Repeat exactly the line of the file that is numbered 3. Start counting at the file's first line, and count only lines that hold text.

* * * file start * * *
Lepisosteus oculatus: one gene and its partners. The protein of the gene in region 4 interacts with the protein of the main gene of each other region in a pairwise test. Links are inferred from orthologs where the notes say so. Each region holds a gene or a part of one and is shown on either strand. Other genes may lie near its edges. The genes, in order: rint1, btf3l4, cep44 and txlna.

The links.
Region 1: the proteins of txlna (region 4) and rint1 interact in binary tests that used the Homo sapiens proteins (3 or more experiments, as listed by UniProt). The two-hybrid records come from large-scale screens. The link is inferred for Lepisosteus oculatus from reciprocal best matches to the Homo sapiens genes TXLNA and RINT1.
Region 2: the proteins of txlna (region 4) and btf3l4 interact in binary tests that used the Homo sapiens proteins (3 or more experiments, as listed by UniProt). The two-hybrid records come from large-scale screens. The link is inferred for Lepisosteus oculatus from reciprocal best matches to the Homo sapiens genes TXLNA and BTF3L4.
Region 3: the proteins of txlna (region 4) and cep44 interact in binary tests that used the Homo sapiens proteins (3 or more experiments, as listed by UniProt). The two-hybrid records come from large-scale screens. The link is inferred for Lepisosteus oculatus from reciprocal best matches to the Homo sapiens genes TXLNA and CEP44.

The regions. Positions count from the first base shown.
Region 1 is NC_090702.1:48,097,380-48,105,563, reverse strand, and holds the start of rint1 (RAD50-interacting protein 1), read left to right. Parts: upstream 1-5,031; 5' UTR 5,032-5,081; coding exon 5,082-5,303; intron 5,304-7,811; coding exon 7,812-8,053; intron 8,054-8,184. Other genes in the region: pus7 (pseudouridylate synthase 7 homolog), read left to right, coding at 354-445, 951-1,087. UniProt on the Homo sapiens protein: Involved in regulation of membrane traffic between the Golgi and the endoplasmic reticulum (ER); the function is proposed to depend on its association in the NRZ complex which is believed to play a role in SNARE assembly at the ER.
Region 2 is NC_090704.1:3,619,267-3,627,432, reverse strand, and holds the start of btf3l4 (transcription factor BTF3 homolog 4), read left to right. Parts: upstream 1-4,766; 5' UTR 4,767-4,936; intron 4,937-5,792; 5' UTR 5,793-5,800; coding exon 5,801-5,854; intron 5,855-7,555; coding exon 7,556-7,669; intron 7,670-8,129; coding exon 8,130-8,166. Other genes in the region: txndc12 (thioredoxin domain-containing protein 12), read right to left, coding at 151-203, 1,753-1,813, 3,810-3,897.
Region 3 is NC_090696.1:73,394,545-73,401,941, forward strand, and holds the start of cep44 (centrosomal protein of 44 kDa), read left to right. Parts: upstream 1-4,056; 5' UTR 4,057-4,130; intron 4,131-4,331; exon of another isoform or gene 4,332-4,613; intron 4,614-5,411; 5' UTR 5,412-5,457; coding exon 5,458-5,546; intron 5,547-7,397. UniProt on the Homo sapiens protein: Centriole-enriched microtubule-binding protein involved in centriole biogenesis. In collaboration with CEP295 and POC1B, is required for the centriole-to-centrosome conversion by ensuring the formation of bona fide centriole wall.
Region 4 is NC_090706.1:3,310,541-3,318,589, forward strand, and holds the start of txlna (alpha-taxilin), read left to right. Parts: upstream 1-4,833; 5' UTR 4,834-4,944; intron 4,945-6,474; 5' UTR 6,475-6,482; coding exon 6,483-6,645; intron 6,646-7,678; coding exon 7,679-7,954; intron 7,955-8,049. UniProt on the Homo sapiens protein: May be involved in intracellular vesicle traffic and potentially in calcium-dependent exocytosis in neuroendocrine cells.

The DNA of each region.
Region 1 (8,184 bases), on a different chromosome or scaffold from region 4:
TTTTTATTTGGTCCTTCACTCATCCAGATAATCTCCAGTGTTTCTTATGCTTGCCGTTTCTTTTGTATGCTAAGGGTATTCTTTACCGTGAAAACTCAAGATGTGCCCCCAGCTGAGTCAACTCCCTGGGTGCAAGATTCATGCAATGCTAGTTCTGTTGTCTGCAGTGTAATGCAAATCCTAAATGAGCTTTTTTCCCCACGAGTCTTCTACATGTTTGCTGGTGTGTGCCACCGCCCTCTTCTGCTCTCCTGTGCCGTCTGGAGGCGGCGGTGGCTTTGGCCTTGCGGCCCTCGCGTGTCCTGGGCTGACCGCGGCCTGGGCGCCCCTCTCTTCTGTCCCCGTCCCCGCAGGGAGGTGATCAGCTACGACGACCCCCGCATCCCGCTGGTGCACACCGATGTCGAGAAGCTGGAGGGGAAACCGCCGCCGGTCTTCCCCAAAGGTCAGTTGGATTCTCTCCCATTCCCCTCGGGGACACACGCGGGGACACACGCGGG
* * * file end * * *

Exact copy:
Region 1: the proteins of txlna (region 4) and rint1 interact in binary tests that used the Homo sapiens proteins (3 or more experiments, as listed by UniProt). The two-hybrid records come from large-scale screens. The link is inferred for Lepisosteus oculatus from reciprocal best matches to the Homo sapiens genes TXLNA and RINT1.